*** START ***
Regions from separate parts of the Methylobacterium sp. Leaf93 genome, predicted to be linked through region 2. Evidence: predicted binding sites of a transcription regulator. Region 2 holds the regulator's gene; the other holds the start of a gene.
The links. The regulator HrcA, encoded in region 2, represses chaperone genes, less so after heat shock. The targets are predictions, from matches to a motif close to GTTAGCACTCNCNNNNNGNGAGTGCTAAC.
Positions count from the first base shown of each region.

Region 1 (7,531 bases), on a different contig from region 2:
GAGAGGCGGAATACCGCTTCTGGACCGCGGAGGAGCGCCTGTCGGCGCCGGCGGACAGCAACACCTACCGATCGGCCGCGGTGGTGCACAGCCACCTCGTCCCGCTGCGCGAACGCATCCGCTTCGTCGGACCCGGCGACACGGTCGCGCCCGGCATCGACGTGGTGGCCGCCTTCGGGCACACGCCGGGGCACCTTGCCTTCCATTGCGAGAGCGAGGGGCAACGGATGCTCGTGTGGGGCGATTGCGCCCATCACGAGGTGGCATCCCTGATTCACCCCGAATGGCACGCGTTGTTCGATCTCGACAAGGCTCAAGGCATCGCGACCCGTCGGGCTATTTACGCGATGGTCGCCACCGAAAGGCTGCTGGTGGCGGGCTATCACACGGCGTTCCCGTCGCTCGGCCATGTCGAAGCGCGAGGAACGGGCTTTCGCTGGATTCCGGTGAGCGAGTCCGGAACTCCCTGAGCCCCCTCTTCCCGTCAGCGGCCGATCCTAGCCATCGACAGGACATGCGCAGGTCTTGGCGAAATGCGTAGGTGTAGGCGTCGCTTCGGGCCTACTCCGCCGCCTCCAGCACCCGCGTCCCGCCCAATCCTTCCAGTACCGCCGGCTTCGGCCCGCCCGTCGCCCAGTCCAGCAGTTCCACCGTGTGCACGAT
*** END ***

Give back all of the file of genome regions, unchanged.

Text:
Regions from separate parts of the Methylobacterium sp. Leaf93 genome, predicted to be linked through region 2. Evidence: predicted binding sites of a transcription regulator. Region 2 holds the regulator's gene; the other holds the start of a gene.
The links. The regulator HrcA, encoded in region 2, represses chaperone genes, less so after heat shock. The targets are predictions, from matches to a motif close to GTTAGCACTCNCNNNNNGNGAGTGCTAAC.
Positions count from the first base shown of each region.

Region 1 (7,531 bases), on a different contig from region 2:
GAGAGGCGGAATACCGCTTCTGGACCGCGGAGGAGCGCCTGTCGGCGCCGGCGGACAGCAACACCTACCGATCGGCCGCGGTGGTGCACAGCCACCTCGTCCCGCTGCGCGAACGCATCCGCTTCGTCGGACCCGGCGACACGGTCGCGCCCGGCATCGACGTGGTGGCCGCCTTCGGGCACACGCCGGGGCACCTTGCCTTCCATTGCGAGAGCGAGGGGCAACGGATGCTCGTGTGGGGCGATTGCGCCCATCACGAGGTGGCATCCCTGATTCACCCCGAATGGCACGCGTTGTTCGATCTCGACAAGGCTCAAGGCATCGCGACCCGTCGGGCTATTTACGCGATGGTCGCCACCGAAAGGCTGCTGGTGGCGGGCTATCACACGGCGTTCCCGTCGCTCGGCCATGTCGAAGCGCGAGGAACGGGCTTTCGCTGGATTCCGGTGAGCGAGTCCGGAACTCCCTGAGCCCCCTCTTCCCGTCAGCGGCCGATCCTAGCCATCGACAGGACATGCGCAGGTCTTGGCGAAATGCGTAGGTGTAGGCGTCGCTTCGGGCCTACTCCGCCGCCTCCAGCACCCGCGTCCCGCCCAATCCTTCCAGTACCGCCGGCTTCGGCCCGCCCGTCGCCCAGTCCAGCAGTTCCACCGTGTGCACGAT